Wednesday, October 5, 2011

Giant Eagle...

...irked me last week with their new running ad. They claim that they are putting together new labels on the shelves to help customers purchase more healthy food. This will include fat, calories, etc. I'm all about this and think it is just one more way that Giant Eagle is trying to get the edge on other groceries in the area. It follows closely on the heels of their provision of free RDs available for nutrition consulting to people to help them better select food and purchases for their own good. That's all great, but they crossed the line when they said the label would contain facts about what food was healthier... including if it was 'organic'. Now, it's not just because of my research that I'm on an organic interest kick. Organic is a very interesting and misunderstood concept for grocers which I wish more people took the time to take seriously and to better explain.

First off, if your food isn't organic, you're probably poisoning yourself. Organic by definition is carbon based and has grown itself. Simply put, pretty much all food is organic. There's a few synthesized things out there which might be on the edge, but if you as an organic life form can eat it and gain nutrition from it, it's probably organic. So organic foods are totally healthy for you, but if it was this simple, why doesn't Giant Eagle just label everything in the store "organic"?

Instead, they're trying to capitalize on the next big niche market. Organic has been riding the tails of farmers markets right into the fresh produce and protein products at the grocery stores. People have these nostalgic images of organically raised chickens singing with Cinderella in the morning and the organically raised cows being milked out by an 80-year-old farmer in the five stall barn out back. This couldn't be farther from the truth! Organic animals haven't been found to have any better level of living nor are organic farms smaller than conventional farms for any reason other than reduced market demand or start-up capital.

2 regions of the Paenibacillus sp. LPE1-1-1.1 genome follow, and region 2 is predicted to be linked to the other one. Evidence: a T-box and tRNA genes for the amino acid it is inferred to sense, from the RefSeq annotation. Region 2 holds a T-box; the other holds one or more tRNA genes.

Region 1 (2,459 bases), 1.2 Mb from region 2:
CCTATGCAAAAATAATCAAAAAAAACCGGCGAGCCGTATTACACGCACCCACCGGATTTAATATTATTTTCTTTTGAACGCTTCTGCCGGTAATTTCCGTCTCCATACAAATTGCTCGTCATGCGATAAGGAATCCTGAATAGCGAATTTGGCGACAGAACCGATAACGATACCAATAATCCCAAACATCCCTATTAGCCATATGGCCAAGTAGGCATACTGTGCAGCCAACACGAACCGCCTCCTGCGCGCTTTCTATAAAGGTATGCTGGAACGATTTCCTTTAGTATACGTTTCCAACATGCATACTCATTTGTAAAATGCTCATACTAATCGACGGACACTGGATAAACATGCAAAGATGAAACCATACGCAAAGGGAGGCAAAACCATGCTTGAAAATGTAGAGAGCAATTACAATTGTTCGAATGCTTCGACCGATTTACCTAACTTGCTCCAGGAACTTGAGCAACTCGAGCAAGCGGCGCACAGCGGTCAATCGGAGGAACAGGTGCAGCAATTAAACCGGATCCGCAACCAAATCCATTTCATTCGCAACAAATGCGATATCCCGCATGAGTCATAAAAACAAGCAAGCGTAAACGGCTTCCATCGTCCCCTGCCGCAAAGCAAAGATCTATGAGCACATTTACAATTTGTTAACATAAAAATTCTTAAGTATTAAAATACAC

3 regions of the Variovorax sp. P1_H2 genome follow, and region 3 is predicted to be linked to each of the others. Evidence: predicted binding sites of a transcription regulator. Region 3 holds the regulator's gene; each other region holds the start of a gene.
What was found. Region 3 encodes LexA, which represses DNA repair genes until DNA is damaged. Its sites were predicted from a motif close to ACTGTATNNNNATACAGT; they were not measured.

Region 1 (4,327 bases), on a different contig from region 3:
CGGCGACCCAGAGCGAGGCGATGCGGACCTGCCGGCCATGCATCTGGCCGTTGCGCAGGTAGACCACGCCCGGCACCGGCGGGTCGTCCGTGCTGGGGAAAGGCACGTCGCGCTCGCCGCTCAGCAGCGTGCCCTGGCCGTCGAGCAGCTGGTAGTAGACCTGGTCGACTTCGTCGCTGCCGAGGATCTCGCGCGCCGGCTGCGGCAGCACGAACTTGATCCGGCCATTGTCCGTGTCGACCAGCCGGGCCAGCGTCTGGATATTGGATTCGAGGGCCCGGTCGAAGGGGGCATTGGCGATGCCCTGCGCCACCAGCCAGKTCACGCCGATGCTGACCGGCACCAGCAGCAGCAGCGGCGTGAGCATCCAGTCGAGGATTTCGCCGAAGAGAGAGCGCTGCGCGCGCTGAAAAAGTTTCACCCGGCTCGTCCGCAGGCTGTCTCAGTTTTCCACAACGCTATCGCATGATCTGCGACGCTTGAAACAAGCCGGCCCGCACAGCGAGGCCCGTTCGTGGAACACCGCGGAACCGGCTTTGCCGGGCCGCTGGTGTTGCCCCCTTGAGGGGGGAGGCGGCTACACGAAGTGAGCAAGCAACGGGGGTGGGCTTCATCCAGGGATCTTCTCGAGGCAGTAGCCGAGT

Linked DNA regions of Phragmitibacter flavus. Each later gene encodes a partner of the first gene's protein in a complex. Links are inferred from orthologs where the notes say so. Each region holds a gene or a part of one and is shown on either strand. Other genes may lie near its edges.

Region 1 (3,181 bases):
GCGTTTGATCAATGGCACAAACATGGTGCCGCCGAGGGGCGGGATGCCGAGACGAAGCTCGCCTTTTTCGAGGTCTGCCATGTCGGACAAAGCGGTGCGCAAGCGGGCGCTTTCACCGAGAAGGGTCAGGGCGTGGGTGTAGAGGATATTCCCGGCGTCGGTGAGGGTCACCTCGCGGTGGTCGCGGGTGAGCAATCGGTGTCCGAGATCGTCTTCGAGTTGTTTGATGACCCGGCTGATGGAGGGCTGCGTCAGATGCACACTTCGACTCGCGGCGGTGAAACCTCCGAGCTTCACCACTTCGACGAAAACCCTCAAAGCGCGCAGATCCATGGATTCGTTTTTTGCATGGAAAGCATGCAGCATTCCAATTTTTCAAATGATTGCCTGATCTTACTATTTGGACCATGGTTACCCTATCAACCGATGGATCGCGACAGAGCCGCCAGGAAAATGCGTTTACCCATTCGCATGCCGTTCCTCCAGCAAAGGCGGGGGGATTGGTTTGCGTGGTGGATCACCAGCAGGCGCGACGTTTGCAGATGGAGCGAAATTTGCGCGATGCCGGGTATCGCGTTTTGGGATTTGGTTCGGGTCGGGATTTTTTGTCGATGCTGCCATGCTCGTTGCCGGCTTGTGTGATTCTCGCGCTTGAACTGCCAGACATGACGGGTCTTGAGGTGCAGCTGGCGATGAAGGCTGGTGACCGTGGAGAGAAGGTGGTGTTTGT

Then there's the notion promoted by Giant Eagle that organic is a healthier form of food. As opposed to what? Recycled steel? Battery acid? Carpet fuzz? When it comes down to it, organic food is really no different than conventional food. I'm sure someone will find a way to stretch the truth and tell you that there's boosted omega-3s or reduced saturated fat, but they're just playing with the numbers to argue their point. If you want a way to change your diet, don't buy organic, buy fresh food and reduce your intake by half. It'll make so much bigger of a difference. A good way to visualize it is when we were out bike shopping. A bike shop tried to sell my friend a bike which was "faster" because it weighed 2 lbs, 10 oz. less than the $800 cheaper version. My friend's response, "I could lose 2 whole bikes off of myself by just losing some weight, why on earth would I pay for the 2 lbs to come off the bike instead?" It's an example of how big of a difference a well-balanced diet can make compared with any minuscule, unproven and imagined gain that might come from organic food.

I've got a list of links up - more to come later including a link to a fantastic article about the myth of meatless Mondays being better for the environment.

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